Amie L. Rutledge, appellant,
City of Kimball, a political subdivision of the State of Nebraska, appellee.
Motions to Dismiss: Pleadings: Appeal and
Error. A district court's grant of a motion to
dismiss on the pleadings is reviewed de novo, accepting the
allegations in the complaint as true and drawing all
reasonable inferences in favor of the nonmoving party.
Political Subdivisions Tort Claims Act.
Whether the allegations made by a plaintiff present a claim
that is precluded by exemptions set forth in the Political
Subdivisions Tort Claims Act is a question of law.
Political Subdivisions Tort Claims Act: Appeal and
Error. An appellate court has an obligation to reach
its conclusion on whether a claim is precluded by exemptions
set forth in the Political Subdivisions Tort Claims Act
independent from the conclusion reached by the trial court.
Political Subdivisions Tort Claims Act. The
Political Subdivisions Tort Claims Act governs claims made
against a political subdivision when the claim is based upon
acts or omissions of an employee occurring within the scope
Political Subdivisions Tort Claims Act: Immunity:
Waiver. The Political Subdivisions Tort Claims Act
allows a limited waiver of a political subdivision's
sovereign immunity with respect to certain, but not all,
types of tort actions.
Political Subdivisions Tort Claims Act: Immunity:
Waiver: Intent: Words and Phrases. Neb. Rev. Stat.
§ 13-910 (Reissue 2012) sets forth specific claims that
are exempt from the waiver of sovereign immunity, including
any claim arising out of assault, battery, false arrest,
false imprisonment, malicious prosecution, abuse of process,
libel, slander, misrepresentation, deceit, or interference
with contract rights. This is sometimes referred to as the
"intentional torts exception."
Neb. 594] 7. Tort Claims Act: Public
Officers and Employees: Immunity: Intent:
Tort-feasors. Under the intentional torts exception,
the State is immune from suit when the tort claim is based on
the mere fact of government employment (such as a respondeat
superior claim) or on the employment relationship between the
intentional tort-feasor and the government (such as a
negligent supervision or negligent hiring claim).
Political Subdivisions Tort Claims Act: Negligence:
Liability: Damages. When conduct arises out of a
battery, it falls within the exception of Neb. Rev. Stat.
§ 13-910(7) (Reissue 2012), and the political
subdivision is not liable for damages resulting from the
battery, even when the pleaded conduct is characterized or
framed as negligence.
Negligence: Damages: Proximate Cause. In
order to prevail in a negligence action, a plaintiff must
establish the defendant's duty to protect the plaintiff
from injury, a failure to discharge that duty, and damages
proximately caused by the failure to discharge that duty.
Negligence. The threshold issue in any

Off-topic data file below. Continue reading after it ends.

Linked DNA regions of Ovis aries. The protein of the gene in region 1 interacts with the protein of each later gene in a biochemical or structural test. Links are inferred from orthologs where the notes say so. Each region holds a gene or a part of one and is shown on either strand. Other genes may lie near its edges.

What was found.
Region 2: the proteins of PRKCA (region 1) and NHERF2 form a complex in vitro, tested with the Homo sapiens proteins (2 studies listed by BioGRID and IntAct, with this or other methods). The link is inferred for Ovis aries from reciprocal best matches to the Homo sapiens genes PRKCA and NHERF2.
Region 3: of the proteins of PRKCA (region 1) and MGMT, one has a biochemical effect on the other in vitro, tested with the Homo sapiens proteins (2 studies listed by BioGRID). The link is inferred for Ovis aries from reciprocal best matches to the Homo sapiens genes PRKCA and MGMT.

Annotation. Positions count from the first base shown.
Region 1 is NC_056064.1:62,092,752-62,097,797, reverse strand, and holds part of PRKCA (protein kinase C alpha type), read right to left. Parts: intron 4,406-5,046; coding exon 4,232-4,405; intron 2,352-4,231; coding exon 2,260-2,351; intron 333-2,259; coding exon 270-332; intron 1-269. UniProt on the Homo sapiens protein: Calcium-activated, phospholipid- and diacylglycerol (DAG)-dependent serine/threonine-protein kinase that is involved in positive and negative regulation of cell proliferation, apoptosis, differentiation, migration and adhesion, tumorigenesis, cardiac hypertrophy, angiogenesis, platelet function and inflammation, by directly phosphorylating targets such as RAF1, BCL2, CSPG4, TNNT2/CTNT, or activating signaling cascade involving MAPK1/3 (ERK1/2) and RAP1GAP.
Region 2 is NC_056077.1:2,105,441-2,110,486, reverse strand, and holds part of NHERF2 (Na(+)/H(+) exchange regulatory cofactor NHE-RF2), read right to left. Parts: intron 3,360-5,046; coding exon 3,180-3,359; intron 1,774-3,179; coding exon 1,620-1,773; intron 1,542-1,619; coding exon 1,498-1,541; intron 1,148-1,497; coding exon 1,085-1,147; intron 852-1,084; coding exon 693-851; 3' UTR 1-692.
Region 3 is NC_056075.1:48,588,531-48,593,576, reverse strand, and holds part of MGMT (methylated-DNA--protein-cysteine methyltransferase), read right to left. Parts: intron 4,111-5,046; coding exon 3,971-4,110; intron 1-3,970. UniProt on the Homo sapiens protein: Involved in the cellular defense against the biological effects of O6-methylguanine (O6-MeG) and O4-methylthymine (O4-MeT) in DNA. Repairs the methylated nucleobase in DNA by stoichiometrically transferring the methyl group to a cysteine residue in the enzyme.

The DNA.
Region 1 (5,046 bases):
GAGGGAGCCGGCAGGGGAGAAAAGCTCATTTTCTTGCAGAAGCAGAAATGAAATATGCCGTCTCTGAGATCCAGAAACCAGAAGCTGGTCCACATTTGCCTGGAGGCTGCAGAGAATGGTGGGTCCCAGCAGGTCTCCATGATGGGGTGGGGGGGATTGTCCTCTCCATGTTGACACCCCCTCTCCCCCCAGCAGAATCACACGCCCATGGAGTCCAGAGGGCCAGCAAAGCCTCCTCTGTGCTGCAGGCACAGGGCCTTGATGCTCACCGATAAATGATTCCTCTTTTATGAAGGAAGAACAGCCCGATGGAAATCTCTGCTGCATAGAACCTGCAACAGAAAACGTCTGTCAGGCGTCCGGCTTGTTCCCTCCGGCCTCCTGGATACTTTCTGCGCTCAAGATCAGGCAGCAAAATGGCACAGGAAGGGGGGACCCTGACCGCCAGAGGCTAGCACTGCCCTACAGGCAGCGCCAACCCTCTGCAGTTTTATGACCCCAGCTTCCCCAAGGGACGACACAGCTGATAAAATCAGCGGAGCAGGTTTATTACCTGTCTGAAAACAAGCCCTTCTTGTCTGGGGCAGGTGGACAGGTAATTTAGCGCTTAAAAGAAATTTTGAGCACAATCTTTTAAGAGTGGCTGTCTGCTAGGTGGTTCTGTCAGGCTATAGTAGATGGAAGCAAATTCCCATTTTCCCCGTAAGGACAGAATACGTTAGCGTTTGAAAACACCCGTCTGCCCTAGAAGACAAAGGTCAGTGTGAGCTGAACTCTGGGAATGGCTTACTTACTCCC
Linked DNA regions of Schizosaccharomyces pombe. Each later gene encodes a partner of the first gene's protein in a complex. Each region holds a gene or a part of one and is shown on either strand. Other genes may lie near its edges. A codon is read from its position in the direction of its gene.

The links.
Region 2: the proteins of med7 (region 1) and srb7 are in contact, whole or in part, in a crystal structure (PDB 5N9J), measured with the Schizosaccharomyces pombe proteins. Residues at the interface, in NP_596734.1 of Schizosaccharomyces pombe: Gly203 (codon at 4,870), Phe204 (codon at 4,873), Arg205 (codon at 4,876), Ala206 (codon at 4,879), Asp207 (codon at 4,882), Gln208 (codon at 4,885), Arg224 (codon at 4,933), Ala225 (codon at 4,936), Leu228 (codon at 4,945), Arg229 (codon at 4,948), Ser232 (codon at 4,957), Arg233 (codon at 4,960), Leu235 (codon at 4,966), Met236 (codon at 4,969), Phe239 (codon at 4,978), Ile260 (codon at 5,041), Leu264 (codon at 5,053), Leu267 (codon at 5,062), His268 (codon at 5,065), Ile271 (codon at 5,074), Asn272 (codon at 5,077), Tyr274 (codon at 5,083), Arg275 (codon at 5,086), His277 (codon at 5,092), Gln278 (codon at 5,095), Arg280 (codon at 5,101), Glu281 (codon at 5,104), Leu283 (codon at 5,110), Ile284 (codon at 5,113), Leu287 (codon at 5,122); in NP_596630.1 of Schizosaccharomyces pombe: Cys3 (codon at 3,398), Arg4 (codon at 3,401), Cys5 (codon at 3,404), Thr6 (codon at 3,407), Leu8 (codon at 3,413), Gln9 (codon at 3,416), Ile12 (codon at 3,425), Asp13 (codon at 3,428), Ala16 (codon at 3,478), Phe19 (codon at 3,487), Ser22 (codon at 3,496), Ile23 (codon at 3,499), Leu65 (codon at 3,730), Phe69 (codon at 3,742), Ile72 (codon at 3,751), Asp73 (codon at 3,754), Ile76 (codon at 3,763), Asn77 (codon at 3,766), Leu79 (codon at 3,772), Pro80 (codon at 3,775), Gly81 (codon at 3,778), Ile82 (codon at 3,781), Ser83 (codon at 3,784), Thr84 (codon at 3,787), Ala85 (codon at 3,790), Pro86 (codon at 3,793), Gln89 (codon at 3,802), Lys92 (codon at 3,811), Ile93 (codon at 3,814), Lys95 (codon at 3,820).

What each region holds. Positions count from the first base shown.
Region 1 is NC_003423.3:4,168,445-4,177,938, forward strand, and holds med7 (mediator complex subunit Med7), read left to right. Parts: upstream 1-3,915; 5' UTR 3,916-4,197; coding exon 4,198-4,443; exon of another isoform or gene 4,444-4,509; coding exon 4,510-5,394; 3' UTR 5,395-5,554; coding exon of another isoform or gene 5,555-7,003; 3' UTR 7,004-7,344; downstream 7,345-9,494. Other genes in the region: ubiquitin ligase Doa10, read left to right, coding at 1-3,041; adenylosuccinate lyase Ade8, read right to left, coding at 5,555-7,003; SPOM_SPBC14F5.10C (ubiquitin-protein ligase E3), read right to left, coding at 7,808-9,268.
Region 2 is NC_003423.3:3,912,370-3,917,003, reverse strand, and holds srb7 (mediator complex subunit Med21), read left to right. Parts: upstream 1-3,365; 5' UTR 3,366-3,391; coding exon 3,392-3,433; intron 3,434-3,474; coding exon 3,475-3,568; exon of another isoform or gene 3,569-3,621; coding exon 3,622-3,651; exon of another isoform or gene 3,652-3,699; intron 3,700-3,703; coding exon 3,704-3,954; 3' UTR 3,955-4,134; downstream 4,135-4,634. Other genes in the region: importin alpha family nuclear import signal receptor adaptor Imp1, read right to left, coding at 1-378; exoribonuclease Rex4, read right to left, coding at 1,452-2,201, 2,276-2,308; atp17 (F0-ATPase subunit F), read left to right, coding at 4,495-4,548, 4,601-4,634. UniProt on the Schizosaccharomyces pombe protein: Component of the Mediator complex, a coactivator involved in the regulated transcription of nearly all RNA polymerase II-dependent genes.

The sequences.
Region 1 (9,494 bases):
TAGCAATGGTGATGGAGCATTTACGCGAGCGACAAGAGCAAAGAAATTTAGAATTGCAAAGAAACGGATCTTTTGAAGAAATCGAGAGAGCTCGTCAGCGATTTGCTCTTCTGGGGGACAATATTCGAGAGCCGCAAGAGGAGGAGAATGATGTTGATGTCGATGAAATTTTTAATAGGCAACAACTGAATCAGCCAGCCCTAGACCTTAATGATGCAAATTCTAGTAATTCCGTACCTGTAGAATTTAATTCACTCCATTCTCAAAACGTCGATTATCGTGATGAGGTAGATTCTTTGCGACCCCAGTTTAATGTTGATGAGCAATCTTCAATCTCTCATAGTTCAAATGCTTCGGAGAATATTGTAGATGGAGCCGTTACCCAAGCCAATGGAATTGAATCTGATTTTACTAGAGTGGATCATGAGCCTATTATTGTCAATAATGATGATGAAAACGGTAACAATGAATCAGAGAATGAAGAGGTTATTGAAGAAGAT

negligence action is whether the defendant owes a legal duty
to the plaintiff.
Negligence: Liability. There is no duty to
control the conduct of a third person so as to prevent him or
her from causing physical harm to another, unless a special
relation exists between the actor and the third person which
imposes a duty upon the actor to control the third
___: ___. When a special relationship exists, an actor in
that relationship owes a duty of reasonable care to third
parties with regard to risks posed by the other that arise
within the scope of the relationship.
Statutes: Immunity: Waiver. Statutes that
purport to waive the protection of sovereign immunity of the
State or its subdivisions are strictly construed in favor of
the sovereign and against the waiver.
from the District Court for Kimball County: Derek C. Weimer,
R. Korth, of Reynolds, Korth & Samuelson, PC, L.L.O., for
W. Olsen and Paul W. Snyder, of Simmons Olsen Law Firm, PC,
Heavican, C.J., Miller-Lerman, Cassel, Stacy, Funke, Papik,
and Freudenberg, JJ.
Neb. 595] Heavican, C.J.
case arose out of an alleged assault and battery perpetrated
by David Ford, an employee of appellee, the City of Kimball,
Nebraska (City). Appellant, Amie L. Rutledge, filed a
complaint alleging the City was negligent for failing to
supervise Ford and for failing to protect the general public
and Rutledge from Ford when the City knew or should have
known of Ford's past violent behavior, violent
propensities, and prior assaults. The district court granted
the City's motion to dismiss on the grounds that the
claim was barred by the intentional torts exception to the
Political Subdivisions Tort Claims Act (PSTCA). We affirm.
26, 2013, Rutledge filed a claim with the City for damages
incurred after its then employee, Ford, allegedly attacked
and choked her in the Kimball City Building. On August 2,
Rutledge also filed a complaint in the district court for
Kimball County against Ford for assault and battery.
her claim was denied by the City, Rutledge amended her
complaint against Ford to add the City as an additional
party. As noted above, Rutledge alleged the City was
negligent for failing to take proper measures to supervise
Ford and protect the general public and Rutledge when the
City knew or should have known of Ford's past violent
behavior, violent propensities, and prior assaults.
City filed a motion to dismiss, claiming Rutledge failed to
state a claim upon which relief could be granted. On July 8,
2014, the district court granted the City's motion after
finding the allegations against the City arose out of
Ford's alleged assault and battery and, thus, were exempt
from application of the PSTCA. On September 14, 2018,
Rutledge filed a motion to ...